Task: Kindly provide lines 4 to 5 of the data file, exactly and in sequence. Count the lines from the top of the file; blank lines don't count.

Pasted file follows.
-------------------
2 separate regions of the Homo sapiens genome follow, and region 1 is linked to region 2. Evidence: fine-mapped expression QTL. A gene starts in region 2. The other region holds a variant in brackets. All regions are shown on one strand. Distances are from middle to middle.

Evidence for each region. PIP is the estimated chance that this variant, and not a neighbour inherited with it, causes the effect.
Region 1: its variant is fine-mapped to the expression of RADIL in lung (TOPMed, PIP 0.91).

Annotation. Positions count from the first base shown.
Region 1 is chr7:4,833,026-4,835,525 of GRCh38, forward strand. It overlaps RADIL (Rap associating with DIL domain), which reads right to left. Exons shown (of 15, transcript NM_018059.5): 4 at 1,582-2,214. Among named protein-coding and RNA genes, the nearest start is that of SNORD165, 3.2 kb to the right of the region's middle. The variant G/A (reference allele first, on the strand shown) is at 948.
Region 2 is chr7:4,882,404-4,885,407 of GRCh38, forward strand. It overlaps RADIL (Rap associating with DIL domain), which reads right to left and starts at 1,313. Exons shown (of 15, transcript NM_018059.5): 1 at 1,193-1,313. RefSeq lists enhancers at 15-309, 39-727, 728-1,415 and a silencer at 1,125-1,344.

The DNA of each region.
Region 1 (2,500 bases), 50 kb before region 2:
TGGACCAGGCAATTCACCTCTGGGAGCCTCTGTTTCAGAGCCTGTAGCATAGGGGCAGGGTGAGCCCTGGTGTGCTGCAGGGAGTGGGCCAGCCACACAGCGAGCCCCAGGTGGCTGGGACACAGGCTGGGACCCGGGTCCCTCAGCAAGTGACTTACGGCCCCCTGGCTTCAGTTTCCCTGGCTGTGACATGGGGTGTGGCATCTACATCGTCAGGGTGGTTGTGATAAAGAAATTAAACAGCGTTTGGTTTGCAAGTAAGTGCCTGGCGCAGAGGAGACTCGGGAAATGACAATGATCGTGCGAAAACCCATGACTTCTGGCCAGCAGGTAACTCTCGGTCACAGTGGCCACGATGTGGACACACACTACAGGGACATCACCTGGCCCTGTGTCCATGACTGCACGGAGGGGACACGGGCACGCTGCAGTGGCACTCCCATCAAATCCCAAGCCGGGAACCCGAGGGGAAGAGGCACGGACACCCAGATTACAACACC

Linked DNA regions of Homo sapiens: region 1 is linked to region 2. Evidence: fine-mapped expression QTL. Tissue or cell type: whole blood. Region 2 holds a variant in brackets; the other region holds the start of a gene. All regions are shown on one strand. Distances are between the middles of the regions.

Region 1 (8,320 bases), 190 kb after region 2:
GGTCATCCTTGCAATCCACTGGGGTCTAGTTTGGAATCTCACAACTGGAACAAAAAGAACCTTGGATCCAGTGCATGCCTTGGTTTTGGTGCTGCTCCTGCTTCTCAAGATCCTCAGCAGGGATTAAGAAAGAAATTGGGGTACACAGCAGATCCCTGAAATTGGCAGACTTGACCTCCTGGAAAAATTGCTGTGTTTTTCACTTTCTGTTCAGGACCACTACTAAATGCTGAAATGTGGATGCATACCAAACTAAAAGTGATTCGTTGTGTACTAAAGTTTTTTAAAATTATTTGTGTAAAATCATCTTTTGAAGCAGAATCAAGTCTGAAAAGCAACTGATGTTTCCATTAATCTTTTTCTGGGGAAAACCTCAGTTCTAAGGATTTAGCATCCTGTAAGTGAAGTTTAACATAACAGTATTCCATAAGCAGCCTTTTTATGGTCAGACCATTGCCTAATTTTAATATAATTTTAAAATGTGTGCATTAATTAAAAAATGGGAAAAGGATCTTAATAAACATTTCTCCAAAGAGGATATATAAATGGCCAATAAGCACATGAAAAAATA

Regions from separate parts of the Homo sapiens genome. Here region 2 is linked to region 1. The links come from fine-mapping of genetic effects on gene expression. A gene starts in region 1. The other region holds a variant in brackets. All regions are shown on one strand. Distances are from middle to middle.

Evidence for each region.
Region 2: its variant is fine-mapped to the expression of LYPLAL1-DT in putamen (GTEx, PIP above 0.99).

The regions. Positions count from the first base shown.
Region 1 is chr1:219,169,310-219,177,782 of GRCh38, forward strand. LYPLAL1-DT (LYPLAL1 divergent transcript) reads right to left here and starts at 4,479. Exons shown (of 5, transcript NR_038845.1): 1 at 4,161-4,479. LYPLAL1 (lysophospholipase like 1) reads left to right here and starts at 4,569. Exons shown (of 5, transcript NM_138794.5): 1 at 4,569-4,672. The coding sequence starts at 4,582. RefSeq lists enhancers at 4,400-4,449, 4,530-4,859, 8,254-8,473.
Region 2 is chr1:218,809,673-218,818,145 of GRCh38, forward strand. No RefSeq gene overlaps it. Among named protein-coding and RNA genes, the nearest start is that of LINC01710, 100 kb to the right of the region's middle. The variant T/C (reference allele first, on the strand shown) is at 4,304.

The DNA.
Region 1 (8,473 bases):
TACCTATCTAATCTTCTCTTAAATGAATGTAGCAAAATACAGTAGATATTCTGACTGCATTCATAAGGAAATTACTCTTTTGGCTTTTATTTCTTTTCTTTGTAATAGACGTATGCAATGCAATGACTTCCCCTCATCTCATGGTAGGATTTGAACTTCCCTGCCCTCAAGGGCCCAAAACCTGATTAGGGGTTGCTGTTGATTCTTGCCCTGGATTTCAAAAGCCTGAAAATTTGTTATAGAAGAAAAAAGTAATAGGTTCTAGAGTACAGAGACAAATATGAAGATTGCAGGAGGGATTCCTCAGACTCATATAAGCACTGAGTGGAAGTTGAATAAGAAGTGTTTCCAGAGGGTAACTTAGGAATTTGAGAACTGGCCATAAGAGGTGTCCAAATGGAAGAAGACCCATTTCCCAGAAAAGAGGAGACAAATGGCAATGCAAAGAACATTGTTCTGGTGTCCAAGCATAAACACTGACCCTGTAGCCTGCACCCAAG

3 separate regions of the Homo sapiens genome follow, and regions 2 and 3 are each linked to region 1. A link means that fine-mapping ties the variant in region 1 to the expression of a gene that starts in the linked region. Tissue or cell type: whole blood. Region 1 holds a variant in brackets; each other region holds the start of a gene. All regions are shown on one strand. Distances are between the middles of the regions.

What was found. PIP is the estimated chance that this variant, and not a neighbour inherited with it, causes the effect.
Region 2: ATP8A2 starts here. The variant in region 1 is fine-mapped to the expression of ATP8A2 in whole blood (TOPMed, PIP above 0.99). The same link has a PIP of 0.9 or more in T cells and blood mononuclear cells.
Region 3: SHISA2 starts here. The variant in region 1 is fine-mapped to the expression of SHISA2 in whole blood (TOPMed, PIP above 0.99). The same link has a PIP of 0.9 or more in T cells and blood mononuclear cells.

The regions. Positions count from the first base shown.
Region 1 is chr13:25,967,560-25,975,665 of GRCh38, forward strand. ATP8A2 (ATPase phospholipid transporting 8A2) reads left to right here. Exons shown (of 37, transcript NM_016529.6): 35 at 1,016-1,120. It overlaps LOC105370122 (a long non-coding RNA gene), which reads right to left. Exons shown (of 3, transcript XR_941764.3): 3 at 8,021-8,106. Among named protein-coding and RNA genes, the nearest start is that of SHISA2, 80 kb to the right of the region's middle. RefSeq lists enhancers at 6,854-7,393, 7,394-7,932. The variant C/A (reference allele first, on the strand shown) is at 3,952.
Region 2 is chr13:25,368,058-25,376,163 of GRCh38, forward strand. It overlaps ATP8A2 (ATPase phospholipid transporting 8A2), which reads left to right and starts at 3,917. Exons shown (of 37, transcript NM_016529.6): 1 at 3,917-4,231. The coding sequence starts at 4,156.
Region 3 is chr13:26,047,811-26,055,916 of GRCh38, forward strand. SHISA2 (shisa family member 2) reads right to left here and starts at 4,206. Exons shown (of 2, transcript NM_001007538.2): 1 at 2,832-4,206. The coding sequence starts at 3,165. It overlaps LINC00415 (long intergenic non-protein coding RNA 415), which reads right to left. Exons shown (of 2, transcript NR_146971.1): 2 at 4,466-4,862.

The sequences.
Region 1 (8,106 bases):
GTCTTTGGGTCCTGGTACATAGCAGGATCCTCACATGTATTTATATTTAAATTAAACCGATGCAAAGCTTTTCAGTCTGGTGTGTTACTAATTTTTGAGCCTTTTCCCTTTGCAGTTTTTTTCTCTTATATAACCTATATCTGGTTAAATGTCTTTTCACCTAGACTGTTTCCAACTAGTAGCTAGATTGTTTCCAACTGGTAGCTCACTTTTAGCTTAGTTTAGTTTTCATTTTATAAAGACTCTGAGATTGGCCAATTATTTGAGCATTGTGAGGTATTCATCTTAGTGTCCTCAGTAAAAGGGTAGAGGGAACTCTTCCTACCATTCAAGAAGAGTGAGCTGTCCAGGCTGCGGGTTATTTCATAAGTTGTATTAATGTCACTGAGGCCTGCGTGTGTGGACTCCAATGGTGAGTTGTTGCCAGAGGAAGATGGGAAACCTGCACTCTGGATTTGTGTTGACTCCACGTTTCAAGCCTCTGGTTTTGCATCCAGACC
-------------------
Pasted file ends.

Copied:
Annotation. Positions count from the first base shown.
Region 1 is chr7:4,833,026-4,835,525 of GRCh38, forward strand. It overlaps RADIL (Rap associating with DIL domain), which reads right to left. Exons shown (of 15, transcript NM_018059.5): 4 at 1,582-2,214. Among named protein-coding and RNA genes, the nearest start is that of SNORD165, 3.2 kb to the right of the region's middle. The variant G/A (reference allele first, on the strand shown) is at 948.